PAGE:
Setting up a Chromebook is easy. That’s the point of a Chromebook, right? Supply the credentials for your Google account, connect to wi-fi, and you’re able to start browsing a few seconds later. It’s nothing like the experience of setting up a new Windows computer, with their multiple startup screens and the need to configure many settings to hide the most annoying bits.
If the Chrome browser on your PC is connected to the same Google account, you’ll find your bookmarks and browsing history on the Chromebook, syncing immediately back and forth. Apps and extensions from Chrome on the PC will be installed on the Chromebook automatically and almost instantly.
There’s a start button in the lower left that brings up the list of apps on the Chromebook. You can also use the dedicated key on the left of the keyboard where you expect to find Caps Lock. You’ll find all the Google services there, Maps and Photos and Gmail and the rest.
There’s a taskbar at the bottom. Google calls it the “shelf.” You’ll use it quite a lot to start programs because Chromebooks don’t let you store anything on the desktop – no shortcuts, no files, no program icons.
The handful of controls are in the lower right. You can adjust the volume, connect to wi-fi or a Bluetooth device, and check the battery level, then click on the gear for more settings (wallpaper, account settings, a few other things). The controls are actually simpler than an Android phone and bear no resemblance to the thousands of options in Windows settings and control panel.
You’ll be able to browse the web right away but you will soon be on a quest for the apps that make you happy. At the moment that can be a little confusing because there are two ways to find apps.
All Chromebooks have access to the Web Store, which is also accessible on Windows PCs. There are thousands of apps in the Web Store. Most of them are nothing more than a shortcut to a website. Install the Netflix app from the Chrome Web Store and it will take you to the Netflix website when you click it. That’s not a bad trick but it’s not very exciting. Some of the apps will open in their own window without the usual Chrome buttons and tabs, so they look more like installed programs.
When you install an app from the Web Store on a Chromebook, the app will be added to the list of apps on the Start menu. You can add it to the taskbar from there. (On a Windows PC it will be added to the screen that comes up when you click the Apps button you’ve never noticed on the left of the bookmarks bar.)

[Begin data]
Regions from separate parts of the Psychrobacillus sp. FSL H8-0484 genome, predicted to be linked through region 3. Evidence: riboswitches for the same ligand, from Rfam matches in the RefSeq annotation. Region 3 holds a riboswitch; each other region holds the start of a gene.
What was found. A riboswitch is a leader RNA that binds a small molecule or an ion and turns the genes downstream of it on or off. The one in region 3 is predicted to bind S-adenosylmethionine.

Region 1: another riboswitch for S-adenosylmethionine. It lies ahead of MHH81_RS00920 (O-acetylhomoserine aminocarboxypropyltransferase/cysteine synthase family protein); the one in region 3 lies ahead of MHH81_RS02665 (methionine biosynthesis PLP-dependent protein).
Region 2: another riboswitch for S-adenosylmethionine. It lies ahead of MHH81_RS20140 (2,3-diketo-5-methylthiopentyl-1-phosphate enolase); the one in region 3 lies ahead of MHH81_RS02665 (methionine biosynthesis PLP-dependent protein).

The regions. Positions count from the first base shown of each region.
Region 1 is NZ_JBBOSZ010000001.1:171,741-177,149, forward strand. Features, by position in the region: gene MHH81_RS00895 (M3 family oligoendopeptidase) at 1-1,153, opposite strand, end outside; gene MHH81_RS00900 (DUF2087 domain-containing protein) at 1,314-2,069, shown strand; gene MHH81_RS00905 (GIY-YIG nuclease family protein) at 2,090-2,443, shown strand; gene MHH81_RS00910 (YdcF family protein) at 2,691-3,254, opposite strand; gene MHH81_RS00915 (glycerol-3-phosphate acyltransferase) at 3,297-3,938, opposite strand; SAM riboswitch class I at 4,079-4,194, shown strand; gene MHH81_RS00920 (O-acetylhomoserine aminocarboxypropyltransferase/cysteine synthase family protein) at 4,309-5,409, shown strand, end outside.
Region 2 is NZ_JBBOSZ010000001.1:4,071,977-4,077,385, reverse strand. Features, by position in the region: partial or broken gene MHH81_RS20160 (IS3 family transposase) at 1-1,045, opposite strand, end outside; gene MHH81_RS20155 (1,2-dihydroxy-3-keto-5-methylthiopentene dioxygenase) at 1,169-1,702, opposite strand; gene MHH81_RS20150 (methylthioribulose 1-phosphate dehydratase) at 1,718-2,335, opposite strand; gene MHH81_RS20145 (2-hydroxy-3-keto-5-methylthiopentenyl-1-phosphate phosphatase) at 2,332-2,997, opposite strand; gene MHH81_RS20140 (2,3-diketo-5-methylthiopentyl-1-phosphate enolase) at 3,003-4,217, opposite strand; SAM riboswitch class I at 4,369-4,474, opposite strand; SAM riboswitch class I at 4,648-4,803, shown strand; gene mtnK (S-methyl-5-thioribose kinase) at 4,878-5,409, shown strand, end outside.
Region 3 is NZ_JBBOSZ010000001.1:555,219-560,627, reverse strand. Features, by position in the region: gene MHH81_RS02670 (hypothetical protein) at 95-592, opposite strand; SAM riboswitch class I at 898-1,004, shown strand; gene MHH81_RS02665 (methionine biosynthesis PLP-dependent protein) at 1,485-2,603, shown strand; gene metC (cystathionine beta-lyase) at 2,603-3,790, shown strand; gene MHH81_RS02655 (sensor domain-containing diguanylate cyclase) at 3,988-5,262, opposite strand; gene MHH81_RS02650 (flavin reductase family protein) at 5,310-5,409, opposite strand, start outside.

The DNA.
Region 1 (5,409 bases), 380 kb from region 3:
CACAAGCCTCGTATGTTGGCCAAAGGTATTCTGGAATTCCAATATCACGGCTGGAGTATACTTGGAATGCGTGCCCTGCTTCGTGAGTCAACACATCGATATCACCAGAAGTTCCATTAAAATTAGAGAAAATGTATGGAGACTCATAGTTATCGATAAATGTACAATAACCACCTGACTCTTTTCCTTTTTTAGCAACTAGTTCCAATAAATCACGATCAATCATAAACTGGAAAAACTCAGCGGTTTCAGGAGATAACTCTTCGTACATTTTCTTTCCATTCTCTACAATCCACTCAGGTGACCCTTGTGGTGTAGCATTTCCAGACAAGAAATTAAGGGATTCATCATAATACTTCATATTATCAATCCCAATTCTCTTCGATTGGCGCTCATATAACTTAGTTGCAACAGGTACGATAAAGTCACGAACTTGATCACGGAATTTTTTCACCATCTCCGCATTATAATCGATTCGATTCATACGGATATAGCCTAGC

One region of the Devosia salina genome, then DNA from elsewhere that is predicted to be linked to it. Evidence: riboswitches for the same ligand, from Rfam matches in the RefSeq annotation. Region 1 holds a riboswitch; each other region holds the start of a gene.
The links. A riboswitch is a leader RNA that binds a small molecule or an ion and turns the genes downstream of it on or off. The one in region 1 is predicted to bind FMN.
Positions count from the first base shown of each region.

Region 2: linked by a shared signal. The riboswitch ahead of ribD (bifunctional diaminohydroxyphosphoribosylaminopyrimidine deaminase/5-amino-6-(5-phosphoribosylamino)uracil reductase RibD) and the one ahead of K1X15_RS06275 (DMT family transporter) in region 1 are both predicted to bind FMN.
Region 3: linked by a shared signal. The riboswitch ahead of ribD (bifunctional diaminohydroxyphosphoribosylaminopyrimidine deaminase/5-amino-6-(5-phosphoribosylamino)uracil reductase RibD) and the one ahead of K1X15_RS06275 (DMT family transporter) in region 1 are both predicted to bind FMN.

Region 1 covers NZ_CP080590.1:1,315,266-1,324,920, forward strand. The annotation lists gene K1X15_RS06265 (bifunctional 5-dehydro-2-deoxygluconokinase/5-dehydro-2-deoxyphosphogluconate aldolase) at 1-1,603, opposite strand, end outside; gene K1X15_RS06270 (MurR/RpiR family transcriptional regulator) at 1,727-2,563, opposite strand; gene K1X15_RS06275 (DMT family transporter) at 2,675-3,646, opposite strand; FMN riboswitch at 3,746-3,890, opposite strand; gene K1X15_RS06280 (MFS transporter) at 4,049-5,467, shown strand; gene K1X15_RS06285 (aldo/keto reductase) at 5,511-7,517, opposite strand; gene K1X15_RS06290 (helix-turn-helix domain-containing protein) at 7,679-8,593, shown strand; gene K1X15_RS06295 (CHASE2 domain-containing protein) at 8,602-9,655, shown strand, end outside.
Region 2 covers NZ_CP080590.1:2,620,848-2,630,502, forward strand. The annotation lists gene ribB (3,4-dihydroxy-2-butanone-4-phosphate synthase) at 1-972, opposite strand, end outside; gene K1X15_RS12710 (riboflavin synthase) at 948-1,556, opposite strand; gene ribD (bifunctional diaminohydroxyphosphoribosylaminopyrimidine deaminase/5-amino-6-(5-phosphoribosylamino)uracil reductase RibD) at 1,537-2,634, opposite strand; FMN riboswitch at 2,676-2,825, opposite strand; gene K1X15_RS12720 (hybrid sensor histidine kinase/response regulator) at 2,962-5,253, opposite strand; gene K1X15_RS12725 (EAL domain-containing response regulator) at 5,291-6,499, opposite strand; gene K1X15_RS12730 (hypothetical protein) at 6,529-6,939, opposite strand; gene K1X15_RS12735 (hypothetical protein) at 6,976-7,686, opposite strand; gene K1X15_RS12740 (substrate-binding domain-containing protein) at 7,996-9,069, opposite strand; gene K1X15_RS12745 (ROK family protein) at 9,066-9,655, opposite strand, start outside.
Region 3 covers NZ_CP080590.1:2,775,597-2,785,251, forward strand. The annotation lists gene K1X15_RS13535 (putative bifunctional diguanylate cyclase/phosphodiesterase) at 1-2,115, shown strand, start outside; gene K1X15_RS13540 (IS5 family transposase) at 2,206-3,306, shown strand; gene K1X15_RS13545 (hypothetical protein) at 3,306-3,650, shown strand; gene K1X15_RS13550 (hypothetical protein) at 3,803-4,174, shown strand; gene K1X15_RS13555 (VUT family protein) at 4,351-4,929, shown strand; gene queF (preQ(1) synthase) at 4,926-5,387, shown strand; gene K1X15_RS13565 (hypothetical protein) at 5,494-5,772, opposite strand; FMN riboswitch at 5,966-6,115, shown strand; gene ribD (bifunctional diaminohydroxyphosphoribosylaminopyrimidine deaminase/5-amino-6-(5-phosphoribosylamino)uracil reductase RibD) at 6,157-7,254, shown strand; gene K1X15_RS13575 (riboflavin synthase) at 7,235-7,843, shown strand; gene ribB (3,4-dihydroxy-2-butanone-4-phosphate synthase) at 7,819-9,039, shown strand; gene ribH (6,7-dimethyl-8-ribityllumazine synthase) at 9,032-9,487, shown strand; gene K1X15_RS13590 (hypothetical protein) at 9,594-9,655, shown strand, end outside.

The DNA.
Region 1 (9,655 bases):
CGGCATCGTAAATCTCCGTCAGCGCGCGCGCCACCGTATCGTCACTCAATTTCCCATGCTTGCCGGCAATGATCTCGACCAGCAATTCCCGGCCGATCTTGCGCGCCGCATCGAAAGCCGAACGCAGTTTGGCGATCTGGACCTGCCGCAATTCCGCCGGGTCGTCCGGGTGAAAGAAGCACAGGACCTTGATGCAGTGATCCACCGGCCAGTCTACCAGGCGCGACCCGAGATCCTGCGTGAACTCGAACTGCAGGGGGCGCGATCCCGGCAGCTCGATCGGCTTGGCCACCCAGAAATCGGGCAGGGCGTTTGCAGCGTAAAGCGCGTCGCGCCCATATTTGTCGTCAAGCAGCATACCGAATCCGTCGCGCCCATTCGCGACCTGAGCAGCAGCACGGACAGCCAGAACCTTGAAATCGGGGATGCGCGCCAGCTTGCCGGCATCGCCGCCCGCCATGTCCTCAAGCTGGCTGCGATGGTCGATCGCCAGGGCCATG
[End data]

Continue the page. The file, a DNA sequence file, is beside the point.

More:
Many new Chromebooks also have access to the Play Store, the vast collection of apps found on Android phones. Install the Netflix app from the Play Store and it will give you the same experience that you’d have running Netflix on your Android phone, which is similar but not identical to the web player. Netflix is a good example of why that makes a difference: the Android app can download some movies and shows to watch offline on a Chromebook, which you cannot do with the web player.
Android apps are uneven on Chromebooks. Many of the well-known apps are being rewritten this year to run better on laptop-sized screens but these are early days. I use many Android apps that work perfectly but many Android apps are still buggy on Chromebooks. They might start up in phone-sized windows and crash when you expand them to full screen. Or the phone display might just be stretched across the Chromebook screen in an ugly way. There is no way to predict whether an app from the Web Store or from the Play Store will work better for you. I’ve experimented and wound up with some of each on my Chromebooks. It can be frustrating to have two identical icons on the Chromebook app list, with no way to tell which one leads to the app’s website and which one opens the Android app.
It’s not a big problem. Apps install quickly and can be removed just as quickly. If you install an app and it doesn’t work for you, remove it and move on.
Don’t overlook this important Chrome trick: any website can be pinned to the taskbar and opened in its own window so it looks like a separate program. There is a more complete description here of how this works in Chrome for Windows. On a Chromebook, open Chrome and go to the website, then click the menu icon in the upper right hand corner and click on More tools > Add to shelf. In the window that comes up, check the Open as window box, and then click Add.
I’m not going to list a bunch of apps. Each of you will have a different list of things that are important to you and the landscape is changing constantly. Experiment! Try Word Online or Excel Online to see what they’re like, then install the Android apps and compare. It’s nice to have options. You’ll find the apps that work for you.
The other confusing Chromebook issue is printing. You can’t plug a USB printer into a Chromebook and start printing. You’ll need a printer that is Google Cloud Print Ready (and many printers sold in the last few years are Cloud Ready), or you’ll have to get lucky with the HP Print for Chrome app that might let you print to HP printers on the same network as your Chromebook, or you’ll have to figure out a workaround involving a nearby Windows or Mac computer. All the details are here. Printing is old-fashioned. Maybe the best solution is to get out of the habit.
Don’t overlook Chrome Remote Desktop if you need to connect to your Windows or Mac computer. Remote access programs like LogMeIn and Splashtop can be used on Chromebooks also.
Chromebooks are fun! Lightweight and fast, perfect for casual browsing but also capable of doing serious work for a few hundred dollars. Try one!